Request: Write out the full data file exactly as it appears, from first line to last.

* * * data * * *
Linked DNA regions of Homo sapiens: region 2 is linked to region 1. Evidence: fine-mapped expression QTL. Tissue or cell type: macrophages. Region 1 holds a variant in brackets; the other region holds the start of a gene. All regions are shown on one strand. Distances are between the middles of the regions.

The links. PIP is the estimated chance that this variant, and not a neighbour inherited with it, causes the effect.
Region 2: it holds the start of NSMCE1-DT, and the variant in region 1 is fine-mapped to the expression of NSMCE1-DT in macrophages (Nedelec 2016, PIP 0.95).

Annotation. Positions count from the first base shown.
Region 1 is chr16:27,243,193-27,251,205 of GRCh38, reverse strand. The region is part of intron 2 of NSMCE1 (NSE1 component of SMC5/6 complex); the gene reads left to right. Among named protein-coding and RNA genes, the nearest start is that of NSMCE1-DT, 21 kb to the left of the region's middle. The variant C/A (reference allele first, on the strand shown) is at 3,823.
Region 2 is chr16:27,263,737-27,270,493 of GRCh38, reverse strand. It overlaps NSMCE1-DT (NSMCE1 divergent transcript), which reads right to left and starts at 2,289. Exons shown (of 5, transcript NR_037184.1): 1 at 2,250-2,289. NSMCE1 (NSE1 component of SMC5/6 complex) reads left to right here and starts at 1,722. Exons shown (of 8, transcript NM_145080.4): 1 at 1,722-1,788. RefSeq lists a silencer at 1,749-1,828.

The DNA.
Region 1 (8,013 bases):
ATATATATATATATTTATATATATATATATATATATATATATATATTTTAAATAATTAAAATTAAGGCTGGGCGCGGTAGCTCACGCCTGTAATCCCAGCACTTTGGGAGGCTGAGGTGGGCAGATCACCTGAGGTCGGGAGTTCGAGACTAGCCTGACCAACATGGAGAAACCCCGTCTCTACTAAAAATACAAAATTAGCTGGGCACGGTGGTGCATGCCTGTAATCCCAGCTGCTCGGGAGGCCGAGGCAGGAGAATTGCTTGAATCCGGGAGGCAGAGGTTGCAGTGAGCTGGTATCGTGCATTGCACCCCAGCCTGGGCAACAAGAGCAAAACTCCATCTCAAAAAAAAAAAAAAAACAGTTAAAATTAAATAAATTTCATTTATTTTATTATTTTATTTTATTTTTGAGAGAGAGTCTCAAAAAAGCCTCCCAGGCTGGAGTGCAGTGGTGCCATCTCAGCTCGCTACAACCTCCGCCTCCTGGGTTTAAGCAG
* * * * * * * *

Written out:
Linked DNA regions of Homo sapiens: region 2 is linked to region 1. Evidence: fine-mapped expression QTL. Tissue or cell type: macrophages. Region 1 holds a variant in brackets; the other region holds the start of a gene. All regions are shown on one strand. Distances are between the middles of the regions.

The links. PIP is the estimated chance that this variant, and not a neighbour inherited with it, causes the effect.
Region 2: it holds the start of NSMCE1-DT, and the variant in region 1 is fine-mapped to the expression of NSMCE1-DT in macrophages (Nedelec 2016, PIP 0.95).

Annotation. Positions count from the first base shown.
Region 1 is chr16:27,243,193-27,251,205 of GRCh38, reverse strand. The region is part of intron 2 of NSMCE1 (NSE1 component of SMC5/6 complex); the gene reads left to right. Among named protein-coding and RNA genes, the nearest start is that of NSMCE1-DT, 21 kb to the left of the region's middle. The variant C/A (reference allele first, on the strand shown) is at 3,823.
Region 2 is chr16:27,263,737-27,270,493 of GRCh38, reverse strand. It overlaps NSMCE1-DT (NSMCE1 divergent transcript), which reads right to left and starts at 2,289. Exons shown (of 5, transcript NR_037184.1): 1 at 2,250-2,289. NSMCE1 (NSE1 component of SMC5/6 complex) reads left to right here and starts at 1,722. Exons shown (of 8, transcript NM_145080.4): 1 at 1,722-1,788. RefSeq lists a silencer at 1,749-1,828.

The DNA.
Region 1 (8,013 bases):
ATATATATATATATTTATATATATATATATATATATATATATATATTTTAAATAATTAAAATTAAGGCTGGGCGCGGTAGCTCACGCCTGTAATCCCAGCACTTTGGGAGGCTGAGGTGGGCAGATCACCTGAGGTCGGGAGTTCGAGACTAGCCTGACCAACATGGAGAAACCCCGTCTCTACTAAAAATACAAAATTAGCTGGGCACGGTGGTGCATGCCTGTAATCCCAGCTGCTCGGGAGGCCGAGGCAGGAGAATTGCTTGAATCCGGGAGGCAGAGGTTGCAGTGAGCTGGTATCGTGCATTGCACCCCAGCCTGGGCAACAAGAGCAAAACTCCATCTCAAAAAAAAAAAAAAAACAGTTAAAATTAAATAAATTTCATTTATTTTATTATTTTATTTTATTTTTGAGAGAGAGTCTCAAAAAAGCCTCCCAGGCTGGAGTGCAGTGGTGCCATCTCAGCTCGCTACAACCTCCGCCTCCTGGGTTTAAGCAG